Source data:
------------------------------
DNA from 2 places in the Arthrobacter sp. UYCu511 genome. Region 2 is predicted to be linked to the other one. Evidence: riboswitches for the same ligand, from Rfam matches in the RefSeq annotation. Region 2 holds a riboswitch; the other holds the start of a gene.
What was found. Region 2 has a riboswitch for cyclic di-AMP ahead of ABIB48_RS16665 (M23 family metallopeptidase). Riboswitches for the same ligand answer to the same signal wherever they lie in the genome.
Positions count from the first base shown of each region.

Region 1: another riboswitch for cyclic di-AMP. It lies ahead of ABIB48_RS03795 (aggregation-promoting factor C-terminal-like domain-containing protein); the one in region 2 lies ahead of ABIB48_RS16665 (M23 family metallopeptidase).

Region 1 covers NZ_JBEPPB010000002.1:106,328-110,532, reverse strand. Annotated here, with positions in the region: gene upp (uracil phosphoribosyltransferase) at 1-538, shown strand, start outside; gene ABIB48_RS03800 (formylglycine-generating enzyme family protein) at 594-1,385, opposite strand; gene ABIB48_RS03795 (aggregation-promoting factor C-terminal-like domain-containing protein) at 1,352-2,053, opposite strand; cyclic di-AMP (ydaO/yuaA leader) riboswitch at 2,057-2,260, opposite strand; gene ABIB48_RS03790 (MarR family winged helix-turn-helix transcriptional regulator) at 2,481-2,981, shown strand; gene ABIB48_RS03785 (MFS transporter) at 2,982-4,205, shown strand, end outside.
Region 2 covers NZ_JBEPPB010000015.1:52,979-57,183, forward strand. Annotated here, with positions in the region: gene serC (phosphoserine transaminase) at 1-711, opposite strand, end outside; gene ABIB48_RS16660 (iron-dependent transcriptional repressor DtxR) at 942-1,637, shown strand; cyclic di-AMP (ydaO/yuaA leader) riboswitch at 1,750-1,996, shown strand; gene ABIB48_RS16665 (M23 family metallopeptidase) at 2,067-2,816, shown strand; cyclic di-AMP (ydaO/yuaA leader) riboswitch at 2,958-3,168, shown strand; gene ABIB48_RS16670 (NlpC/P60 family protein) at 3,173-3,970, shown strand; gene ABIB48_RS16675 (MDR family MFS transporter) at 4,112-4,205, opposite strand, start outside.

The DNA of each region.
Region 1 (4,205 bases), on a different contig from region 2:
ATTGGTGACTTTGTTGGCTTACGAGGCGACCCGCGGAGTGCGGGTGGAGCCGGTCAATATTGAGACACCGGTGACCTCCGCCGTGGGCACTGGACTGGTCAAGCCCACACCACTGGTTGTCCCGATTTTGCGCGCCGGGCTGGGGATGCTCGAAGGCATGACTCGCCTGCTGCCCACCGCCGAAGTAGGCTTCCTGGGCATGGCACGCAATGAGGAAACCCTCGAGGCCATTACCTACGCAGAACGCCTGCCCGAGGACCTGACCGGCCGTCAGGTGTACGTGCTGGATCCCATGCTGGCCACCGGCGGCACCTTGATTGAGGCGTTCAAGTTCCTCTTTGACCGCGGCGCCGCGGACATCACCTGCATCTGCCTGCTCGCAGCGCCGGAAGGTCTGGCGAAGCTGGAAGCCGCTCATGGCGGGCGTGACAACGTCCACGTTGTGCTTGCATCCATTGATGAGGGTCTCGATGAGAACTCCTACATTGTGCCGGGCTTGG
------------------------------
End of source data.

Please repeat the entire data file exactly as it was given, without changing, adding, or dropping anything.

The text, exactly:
DNA from 2 places in the Arthrobacter sp. UYCu511 genome. Region 2 is predicted to be linked to the other one. Evidence: riboswitches for the same ligand, from Rfam matches in the RefSeq annotation. Region 2 holds a riboswitch; the other holds the start of a gene.
What was found. Region 2 has a riboswitch for cyclic di-AMP ahead of ABIB48_RS16665 (M23 family metallopeptidase). Riboswitches for the same ligand answer to the same signal wherever they lie in the genome.
Positions count from the first base shown of each region.

Region 1: another riboswitch for cyclic di-AMP. It lies ahead of ABIB48_RS03795 (aggregation-promoting factor C-terminal-like domain-containing protein); the one in region 2 lies ahead of ABIB48_RS16665 (M23 family metallopeptidase).

Region 1 covers NZ_JBEPPB010000002.1:106,328-110,532, reverse strand. Annotated here, with positions in the region: gene upp (uracil phosphoribosyltransferase) at 1-538, shown strand, start outside; gene ABIB48_RS03800 (formylglycine-generating enzyme family protein) at 594-1,385, opposite strand; gene ABIB48_RS03795 (aggregation-promoting factor C-terminal-like domain-containing protein) at 1,352-2,053, opposite strand; cyclic di-AMP (ydaO/yuaA leader) riboswitch at 2,057-2,260, opposite strand; gene ABIB48_RS03790 (MarR family winged helix-turn-helix transcriptional regulator) at 2,481-2,981, shown strand; gene ABIB48_RS03785 (MFS transporter) at 2,982-4,205, shown strand, end outside.
Region 2 covers NZ_JBEPPB010000015.1:52,979-57,183, forward strand. Annotated here, with positions in the region: gene serC (phosphoserine transaminase) at 1-711, opposite strand, end outside; gene ABIB48_RS16660 (iron-dependent transcriptional repressor DtxR) at 942-1,637, shown strand; cyclic di-AMP (ydaO/yuaA leader) riboswitch at 1,750-1,996, shown strand; gene ABIB48_RS16665 (M23 family metallopeptidase) at 2,067-2,816, shown strand; cyclic di-AMP (ydaO/yuaA leader) riboswitch at 2,958-3,168, shown strand; gene ABIB48_RS16670 (NlpC/P60 family protein) at 3,173-3,970, shown strand; gene ABIB48_RS16675 (MDR family MFS transporter) at 4,112-4,205, opposite strand, start outside.

The DNA of each region.
Region 1 (4,205 bases), on a different contig from region 2:
ATTGGTGACTTTGTTGGCTTACGAGGCGACCCGCGGAGTGCGGGTGGAGCCGGTCAATATTGAGACACCGGTGACCTCCGCCGTGGGCACTGGACTGGTCAAGCCCACACCACTGGTTGTCCCGATTTTGCGCGCCGGGCTGGGGATGCTCGAAGGCATGACTCGCCTGCTGCCCACCGCCGAAGTAGGCTTCCTGGGCATGGCACGCAATGAGGAAACCCTCGAGGCCATTACCTACGCAGAACGCCTGCCCGAGGACCTGACCGGCCGTCAGGTGTACGTGCTGGATCCCATGCTGGCCACCGGCGGCACCTTGATTGAGGCGTTCAAGTTCCTCTTTGACCGCGGCGCCGCGGACATCACCTGCATCTGCCTGCTCGCAGCGCCGGAAGGTCTGGCGAAGCTGGAAGCCGCTCATGGCGGGCGTGACAACGTCCACGTTGTGCTTGCATCCATTGATGAGGGTCTCGATGAGAACTCCTACATTGTGCCGGGCTTGG